Oh Seung Hwan’s series, “Impermanence,” reminds us we have an expiration date. His muse is humanity: its proclivity for stratifying itself — class, religion, race, and the resulting precariousness and cruelty. His images evoke existential pathos, and read as a microcosm for the second law of thermodynamics, entropy — the movement from order to chaos. In each frame, he seizes a speck of his subject’s life and sacrifices it, making contact with the lodged compulsions that define humanity. Hwan’s practice embodies the plurality of contemporary photography. His process and concept are inextricable; he fuses photography and biology, asserting control over the medium and relinquishing it. The artist collects mold, deposits it on the emulsion side of the developed, medium format color reversal film, and places it in a homemade incubator. Before the mold can totally devour the film, he removes it to reveal the residual turmoil. The process is wholly unpredictable, and only 0.2% of thousands of images have been included in the final body of work. In his frames, mold obstructs complete view of the figures, but some visual clues are preserved and allude to who the subjects might be.
In “Yuna,” a curly-haired child in pajamas cradles a stuffed animal while posing for a portrait. The child is almost completely obscured from the right hand to the top of the frame. The stuffed animal, when viewed as a transitional object,
occupies an imagined sense of security — an illusion that begins to dissolve in tandem with the image. The frame highlights the tension between the reality of this child’s life and an innate compulsion to create security — both entities ebbing into disintegration. In “Boraam,” the subject appears like a boxer amping up for a match and pounding her fists together for theatrical display, compelling a nebulous explosion. It’s an inclination roused by her posturing and the semblance of a uniform. She appears robust, but her state cannot be maintained forever. The tear in time and space reels viewers into an extraterrestrial expanse, highlighting one’s own insignificance and fragility. “Ambre” is a visual liaison between the grotesque and the exquisite. A young girl hangs a hooked index finger from her lower set of teeth. Mold is scattered over the body with the most pronounced decay dissolving her eyes and the top of her head. Is she mocking the perceived sexuality of cover girls — a fetishized female identity? The image recalls Georges Bataille’s “base materialism,” an idea that eschews all forms of hierarchy, and considers what isn’t able to be classified, defined, or imagined. It parallels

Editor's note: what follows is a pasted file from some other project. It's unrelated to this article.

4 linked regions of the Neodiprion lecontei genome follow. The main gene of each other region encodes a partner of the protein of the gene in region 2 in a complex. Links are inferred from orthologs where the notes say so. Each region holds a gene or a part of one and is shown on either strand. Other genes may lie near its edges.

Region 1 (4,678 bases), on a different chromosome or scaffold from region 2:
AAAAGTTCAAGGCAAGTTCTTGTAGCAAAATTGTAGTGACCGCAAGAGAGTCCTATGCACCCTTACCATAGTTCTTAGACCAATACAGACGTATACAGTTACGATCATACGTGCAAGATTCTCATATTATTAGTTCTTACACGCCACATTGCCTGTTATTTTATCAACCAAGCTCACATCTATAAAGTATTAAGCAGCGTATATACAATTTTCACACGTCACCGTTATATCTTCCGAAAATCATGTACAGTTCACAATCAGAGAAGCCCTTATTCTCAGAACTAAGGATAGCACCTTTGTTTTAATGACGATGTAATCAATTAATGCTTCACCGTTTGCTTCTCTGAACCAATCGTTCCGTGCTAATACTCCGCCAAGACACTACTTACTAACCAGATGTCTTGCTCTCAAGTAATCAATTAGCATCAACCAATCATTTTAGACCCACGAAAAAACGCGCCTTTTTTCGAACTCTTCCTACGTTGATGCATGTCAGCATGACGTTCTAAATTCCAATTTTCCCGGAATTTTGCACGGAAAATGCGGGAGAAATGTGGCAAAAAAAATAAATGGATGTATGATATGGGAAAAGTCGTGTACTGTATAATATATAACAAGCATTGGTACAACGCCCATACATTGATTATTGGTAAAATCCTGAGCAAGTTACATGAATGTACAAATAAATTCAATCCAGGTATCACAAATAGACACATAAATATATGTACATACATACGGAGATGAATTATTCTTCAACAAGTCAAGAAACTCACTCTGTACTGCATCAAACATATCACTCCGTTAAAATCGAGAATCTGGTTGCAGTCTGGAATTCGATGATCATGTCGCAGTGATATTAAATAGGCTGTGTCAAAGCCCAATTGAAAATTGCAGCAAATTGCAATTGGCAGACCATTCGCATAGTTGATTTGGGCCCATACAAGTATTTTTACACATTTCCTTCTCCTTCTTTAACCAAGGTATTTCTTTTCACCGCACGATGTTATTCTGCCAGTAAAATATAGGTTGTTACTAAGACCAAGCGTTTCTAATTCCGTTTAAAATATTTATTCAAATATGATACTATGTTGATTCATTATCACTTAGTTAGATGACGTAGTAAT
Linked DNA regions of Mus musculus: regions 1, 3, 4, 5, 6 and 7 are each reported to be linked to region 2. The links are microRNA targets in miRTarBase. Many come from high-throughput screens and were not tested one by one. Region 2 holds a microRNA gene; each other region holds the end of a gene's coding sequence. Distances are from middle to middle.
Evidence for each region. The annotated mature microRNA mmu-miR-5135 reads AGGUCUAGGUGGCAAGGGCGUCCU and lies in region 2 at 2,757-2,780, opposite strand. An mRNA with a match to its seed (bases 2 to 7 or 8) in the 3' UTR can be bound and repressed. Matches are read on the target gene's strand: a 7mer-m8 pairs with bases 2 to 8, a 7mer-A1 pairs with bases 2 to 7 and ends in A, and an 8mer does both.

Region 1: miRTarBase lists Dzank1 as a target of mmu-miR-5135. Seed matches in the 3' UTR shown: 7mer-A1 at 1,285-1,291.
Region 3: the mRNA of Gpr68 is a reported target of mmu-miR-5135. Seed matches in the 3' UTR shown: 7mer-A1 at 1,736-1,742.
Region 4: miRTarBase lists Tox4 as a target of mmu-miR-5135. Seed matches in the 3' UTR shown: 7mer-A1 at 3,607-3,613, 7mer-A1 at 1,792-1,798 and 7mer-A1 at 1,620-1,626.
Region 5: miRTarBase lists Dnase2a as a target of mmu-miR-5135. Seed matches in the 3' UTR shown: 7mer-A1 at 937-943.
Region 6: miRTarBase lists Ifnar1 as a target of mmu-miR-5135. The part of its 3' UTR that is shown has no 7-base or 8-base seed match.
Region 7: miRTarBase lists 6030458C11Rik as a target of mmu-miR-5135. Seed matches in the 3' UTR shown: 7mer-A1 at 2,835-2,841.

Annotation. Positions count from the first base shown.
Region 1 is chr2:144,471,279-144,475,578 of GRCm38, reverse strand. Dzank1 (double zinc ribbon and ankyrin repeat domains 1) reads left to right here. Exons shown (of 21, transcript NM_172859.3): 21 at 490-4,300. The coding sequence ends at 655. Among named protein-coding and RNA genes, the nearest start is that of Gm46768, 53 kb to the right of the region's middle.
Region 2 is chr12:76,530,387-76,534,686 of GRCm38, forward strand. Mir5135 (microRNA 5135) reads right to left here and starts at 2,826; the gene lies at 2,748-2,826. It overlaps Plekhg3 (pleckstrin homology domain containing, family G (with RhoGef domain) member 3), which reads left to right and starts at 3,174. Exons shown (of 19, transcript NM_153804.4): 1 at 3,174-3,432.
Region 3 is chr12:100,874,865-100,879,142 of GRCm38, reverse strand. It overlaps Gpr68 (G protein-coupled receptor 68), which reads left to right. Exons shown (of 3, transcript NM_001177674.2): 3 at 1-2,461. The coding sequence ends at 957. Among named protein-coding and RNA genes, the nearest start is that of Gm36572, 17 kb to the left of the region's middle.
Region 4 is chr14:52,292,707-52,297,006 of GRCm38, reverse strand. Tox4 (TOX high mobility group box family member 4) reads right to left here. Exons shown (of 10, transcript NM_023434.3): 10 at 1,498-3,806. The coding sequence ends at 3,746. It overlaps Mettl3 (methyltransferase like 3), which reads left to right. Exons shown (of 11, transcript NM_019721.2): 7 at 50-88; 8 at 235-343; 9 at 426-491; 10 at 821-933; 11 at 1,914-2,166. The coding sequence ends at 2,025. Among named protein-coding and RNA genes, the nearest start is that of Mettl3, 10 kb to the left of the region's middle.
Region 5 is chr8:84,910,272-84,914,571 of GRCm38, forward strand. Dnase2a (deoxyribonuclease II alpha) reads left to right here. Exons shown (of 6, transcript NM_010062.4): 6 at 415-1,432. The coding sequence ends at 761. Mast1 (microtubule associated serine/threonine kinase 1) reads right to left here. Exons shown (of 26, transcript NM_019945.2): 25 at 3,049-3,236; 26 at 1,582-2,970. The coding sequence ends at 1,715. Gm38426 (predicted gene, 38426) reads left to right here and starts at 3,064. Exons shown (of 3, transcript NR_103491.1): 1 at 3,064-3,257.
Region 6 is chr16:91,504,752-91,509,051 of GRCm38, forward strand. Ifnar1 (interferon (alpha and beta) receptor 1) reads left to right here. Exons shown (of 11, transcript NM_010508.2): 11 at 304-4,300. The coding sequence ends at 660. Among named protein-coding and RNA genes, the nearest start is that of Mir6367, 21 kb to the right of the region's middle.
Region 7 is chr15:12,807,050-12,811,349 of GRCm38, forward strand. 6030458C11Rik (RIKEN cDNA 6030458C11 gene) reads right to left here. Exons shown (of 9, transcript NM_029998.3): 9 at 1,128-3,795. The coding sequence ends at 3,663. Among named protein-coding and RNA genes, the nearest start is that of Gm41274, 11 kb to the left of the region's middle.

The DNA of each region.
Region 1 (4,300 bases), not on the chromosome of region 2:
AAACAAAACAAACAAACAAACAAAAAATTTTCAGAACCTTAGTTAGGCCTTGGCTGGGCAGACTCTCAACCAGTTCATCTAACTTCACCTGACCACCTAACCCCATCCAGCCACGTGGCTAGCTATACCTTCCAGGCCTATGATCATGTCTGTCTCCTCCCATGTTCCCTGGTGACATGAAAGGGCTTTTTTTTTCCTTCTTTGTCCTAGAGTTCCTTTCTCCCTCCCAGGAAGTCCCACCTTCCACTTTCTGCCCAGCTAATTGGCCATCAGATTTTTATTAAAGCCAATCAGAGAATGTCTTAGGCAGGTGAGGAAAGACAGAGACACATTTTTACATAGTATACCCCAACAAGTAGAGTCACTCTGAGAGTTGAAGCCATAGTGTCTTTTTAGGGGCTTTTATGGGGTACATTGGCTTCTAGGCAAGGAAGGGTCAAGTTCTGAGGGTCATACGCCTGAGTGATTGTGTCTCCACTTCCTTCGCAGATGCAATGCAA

the defining qualities of abjection: ambiguous, impossible to mediate and functioning beyond any “law.” The girl depicted seems precocious, exposed to the harsh canon of the patriarchy. Her open mouth is a defiant satire and an invitation to
investigate beyond the veil, to shed the devotion to appearances.
Oh Seung Hwan considers the human impulse to divide and establish hierarchical systems to be a collective neuroses that cannot be remedied. It’s a stance consistent with the theory of entropy: the chaos we cultivate only increases. Modern weaponization, social conflicts, and the localization of power corroborate the idea. His work makes humbling statements about the lives and ideals we desperately cling to, particularly in a world with excessive competition and notoriously high beauty standards. The obsession with beauty is a vow an individual makes to mask the reality of the body: it’s abject, fleeting and teeming with myriad life forms separate from our own. Though the artist destroys images of his subjects, the act is not exclusively violent. “Impermanence” is a collection of exquisite frames that can help us contemplate our delicate and temporal existence.